If you don’t get the Workamper or campground manager job you wanted, keep yourself available and in-touch with the employer. More often than I would have thought, an RVer does not show up for work or leaves after a week or so. The couple who were signed up for the job in the Stansbury Mtns. showed up at the gate, asked a few questions, and turned around and left! So much for being responsible. I jumped on it when I was called.
Another option is applying for a volunteer park host or other position with BC Parks or Parks Canada. That could be pretty cool. One frequently hears how friendly Canadians are. They are so nice there are even jokes about how nice Canadians are. I mean, it’s not as if one will hear jokes about how nice Americans are.
This is a photo of one of my Canadian friends. Jim is a carpenter in BC. Barb and Jim have quite a vegetable garden in their backyard, and a cat, Rocky.
I received a number of emails after my story in RVwest a few years ago with invitations if I make it up to Canada. I’m so thankful for things like this.
The friendliest and most helpful campground volunteers that I’ve come across were a Canadian couple, Donald and Heather, who came south for the winters, in their old Airstream. They were the ones who turned me on to the CBC podcast, ‘Vinyl Café.’
Out mtn. bikin’ on the Arizona Trail in the mornings, I’ve seen quite a few turkeys and deer, an occasional coyote, and numerous squirrels scootin’ away to run up a treeanimals. One morningit was a shadow. As I was biking along, there were many shadows that crossed the trail in front of me. On one tree shadow, there was a squirrel shadow running along (up?) its side. That was a good morning chuckle. Yet another, simple unexpected little treasure.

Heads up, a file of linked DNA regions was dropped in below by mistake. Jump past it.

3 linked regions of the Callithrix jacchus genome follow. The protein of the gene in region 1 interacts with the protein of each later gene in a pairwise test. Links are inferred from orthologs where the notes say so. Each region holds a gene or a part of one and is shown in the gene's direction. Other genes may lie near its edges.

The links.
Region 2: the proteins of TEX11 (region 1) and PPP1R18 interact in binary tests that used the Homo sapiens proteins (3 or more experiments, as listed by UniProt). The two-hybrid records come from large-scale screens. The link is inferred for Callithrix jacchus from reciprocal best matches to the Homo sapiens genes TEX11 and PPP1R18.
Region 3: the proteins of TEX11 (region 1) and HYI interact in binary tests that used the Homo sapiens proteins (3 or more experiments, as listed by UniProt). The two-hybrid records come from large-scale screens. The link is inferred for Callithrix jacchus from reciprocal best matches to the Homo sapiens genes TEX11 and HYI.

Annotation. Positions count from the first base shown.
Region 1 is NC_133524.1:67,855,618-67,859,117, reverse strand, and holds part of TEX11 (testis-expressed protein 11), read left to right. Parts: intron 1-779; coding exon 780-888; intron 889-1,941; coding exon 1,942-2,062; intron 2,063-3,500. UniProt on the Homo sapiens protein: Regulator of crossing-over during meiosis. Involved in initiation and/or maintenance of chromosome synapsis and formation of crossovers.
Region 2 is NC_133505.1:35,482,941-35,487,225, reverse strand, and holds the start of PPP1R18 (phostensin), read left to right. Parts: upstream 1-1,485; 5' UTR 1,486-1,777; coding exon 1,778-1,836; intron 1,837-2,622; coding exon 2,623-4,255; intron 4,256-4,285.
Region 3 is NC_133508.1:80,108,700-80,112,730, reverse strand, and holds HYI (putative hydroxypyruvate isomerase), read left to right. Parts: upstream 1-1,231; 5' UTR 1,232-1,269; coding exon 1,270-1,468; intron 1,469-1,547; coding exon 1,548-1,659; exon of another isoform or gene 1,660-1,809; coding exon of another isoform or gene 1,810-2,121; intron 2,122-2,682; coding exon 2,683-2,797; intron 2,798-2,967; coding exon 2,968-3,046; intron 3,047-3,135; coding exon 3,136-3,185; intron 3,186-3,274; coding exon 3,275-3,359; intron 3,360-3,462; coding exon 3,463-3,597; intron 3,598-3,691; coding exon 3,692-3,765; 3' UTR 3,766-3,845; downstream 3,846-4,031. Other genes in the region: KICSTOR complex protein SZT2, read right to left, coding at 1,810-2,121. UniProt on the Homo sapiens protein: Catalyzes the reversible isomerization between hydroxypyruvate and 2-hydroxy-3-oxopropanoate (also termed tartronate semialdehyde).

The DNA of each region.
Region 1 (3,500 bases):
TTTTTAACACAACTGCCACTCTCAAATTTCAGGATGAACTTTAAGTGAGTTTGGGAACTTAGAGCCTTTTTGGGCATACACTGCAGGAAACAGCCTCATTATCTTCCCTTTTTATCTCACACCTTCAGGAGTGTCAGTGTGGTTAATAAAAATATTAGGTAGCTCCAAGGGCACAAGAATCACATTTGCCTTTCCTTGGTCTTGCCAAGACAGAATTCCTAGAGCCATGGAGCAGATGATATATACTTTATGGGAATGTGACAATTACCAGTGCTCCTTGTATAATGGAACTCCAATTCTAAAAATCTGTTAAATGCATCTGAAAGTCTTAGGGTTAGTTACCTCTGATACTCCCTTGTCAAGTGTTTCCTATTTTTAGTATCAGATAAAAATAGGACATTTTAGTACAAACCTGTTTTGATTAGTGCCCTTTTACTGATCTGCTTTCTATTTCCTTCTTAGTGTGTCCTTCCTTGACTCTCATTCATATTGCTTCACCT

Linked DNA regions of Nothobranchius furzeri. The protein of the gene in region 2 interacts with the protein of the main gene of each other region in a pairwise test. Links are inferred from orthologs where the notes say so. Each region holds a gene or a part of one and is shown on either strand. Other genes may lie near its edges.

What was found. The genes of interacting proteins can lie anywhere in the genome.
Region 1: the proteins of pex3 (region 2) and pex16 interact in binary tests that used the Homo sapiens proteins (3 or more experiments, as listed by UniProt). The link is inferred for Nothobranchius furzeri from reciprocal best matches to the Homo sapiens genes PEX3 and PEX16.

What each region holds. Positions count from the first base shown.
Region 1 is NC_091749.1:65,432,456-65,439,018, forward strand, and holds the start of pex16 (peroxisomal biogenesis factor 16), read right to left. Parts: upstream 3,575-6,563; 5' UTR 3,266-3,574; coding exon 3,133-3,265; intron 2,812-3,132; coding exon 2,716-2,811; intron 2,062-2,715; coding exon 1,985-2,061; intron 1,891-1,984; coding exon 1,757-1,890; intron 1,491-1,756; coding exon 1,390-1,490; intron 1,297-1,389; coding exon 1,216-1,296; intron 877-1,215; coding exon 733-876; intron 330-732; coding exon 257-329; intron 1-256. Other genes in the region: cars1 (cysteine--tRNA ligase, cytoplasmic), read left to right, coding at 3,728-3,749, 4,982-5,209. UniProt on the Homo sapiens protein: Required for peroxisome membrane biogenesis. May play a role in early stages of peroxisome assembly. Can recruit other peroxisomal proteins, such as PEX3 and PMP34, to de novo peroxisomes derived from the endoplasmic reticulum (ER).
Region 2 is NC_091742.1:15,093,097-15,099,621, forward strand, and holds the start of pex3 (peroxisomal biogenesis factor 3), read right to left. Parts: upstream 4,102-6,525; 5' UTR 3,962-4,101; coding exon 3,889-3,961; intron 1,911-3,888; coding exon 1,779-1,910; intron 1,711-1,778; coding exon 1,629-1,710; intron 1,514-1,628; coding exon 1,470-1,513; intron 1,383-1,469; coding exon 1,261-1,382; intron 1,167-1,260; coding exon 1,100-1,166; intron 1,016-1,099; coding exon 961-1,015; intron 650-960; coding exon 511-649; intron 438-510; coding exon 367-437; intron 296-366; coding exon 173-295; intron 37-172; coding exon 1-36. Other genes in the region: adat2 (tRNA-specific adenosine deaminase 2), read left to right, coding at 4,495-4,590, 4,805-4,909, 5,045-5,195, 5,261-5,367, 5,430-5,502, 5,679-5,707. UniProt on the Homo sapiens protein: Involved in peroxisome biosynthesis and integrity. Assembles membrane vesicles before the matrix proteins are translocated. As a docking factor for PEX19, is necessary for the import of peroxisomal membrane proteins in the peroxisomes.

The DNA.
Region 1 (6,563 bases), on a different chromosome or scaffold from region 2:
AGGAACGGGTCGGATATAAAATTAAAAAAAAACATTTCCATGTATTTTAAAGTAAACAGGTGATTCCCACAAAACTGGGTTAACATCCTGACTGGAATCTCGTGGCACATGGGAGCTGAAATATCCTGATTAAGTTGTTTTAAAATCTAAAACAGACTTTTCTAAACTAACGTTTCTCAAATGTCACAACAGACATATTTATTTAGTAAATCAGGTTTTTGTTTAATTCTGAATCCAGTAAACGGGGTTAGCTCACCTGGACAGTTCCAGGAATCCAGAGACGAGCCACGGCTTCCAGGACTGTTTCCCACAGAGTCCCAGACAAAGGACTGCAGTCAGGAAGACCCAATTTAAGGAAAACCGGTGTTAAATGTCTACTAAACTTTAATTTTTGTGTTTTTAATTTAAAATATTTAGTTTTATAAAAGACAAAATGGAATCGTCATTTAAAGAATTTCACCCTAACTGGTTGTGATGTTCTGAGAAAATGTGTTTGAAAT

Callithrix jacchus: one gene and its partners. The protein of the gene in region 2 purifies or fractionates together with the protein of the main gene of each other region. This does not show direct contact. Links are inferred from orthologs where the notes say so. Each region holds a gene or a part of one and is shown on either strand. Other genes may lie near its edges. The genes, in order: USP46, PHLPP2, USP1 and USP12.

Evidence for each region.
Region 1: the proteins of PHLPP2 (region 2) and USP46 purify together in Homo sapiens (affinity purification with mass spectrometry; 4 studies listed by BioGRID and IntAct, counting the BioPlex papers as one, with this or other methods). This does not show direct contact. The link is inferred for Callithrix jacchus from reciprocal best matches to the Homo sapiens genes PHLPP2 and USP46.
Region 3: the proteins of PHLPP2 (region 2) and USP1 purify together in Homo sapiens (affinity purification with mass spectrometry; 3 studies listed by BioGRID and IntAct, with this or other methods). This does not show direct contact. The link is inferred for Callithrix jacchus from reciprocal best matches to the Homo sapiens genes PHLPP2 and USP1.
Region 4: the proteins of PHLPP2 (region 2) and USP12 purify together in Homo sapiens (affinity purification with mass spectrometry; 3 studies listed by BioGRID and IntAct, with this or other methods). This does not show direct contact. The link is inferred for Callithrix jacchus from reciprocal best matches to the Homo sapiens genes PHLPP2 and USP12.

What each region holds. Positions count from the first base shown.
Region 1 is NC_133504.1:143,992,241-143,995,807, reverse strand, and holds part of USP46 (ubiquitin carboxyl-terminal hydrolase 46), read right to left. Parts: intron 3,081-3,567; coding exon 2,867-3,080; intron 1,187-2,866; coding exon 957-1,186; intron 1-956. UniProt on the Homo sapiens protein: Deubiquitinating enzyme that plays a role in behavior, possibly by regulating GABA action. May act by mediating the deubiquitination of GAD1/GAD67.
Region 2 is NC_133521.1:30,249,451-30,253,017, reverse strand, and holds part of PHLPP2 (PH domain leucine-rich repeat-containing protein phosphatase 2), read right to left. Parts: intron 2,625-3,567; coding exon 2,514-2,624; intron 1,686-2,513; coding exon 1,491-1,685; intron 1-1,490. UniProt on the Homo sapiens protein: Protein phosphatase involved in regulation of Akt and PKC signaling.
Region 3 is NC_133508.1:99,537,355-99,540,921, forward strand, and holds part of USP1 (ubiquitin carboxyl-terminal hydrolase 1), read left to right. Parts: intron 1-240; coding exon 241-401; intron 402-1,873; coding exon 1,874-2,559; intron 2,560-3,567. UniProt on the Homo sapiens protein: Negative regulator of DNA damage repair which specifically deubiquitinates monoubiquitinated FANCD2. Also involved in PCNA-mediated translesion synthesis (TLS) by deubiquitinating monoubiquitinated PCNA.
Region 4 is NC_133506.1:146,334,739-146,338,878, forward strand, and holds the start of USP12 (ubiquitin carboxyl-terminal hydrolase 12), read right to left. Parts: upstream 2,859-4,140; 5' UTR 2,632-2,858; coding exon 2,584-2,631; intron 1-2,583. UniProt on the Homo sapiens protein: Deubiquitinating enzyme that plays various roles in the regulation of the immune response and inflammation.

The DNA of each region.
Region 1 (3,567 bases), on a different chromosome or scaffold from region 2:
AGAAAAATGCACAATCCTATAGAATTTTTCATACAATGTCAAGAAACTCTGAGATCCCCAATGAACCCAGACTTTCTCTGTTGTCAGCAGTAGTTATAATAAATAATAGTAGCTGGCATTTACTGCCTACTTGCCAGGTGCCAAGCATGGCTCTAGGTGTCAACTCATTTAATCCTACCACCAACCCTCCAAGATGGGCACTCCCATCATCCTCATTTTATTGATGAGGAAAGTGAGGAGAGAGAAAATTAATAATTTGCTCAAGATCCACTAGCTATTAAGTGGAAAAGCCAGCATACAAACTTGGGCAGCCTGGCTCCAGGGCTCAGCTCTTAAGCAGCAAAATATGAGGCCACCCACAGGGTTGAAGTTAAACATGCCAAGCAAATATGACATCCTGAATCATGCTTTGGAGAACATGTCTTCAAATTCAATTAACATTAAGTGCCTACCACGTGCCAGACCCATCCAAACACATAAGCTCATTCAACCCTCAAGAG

I guess if I stop finding enjoyment in the simplest of things, it might be time to bag the lifestyle. It would tell me that I was no longer content and in need of some changes. If simple laughter is not part of one’s life, one might no longer be truly living, but merely existing, waiting for the sand to run out.
I came across this photo in a National Geographic magazine. Check out the teeth and length of tongue on this bat! The body is the size of one’s thumb. The story was about how these nectar-drinking bats and a night-flowering vine work together for the benefit of both. You can see the pollen gathering on the bat’s head. Way cool.
August sixty minutes sixty years2130 minutes
August Triple 18pecs/delts: 4305; core: 1880; legs: 9000
RVwest article ‘Following a Free Spirit’
RVwest article ‘The Spaces Between the Places’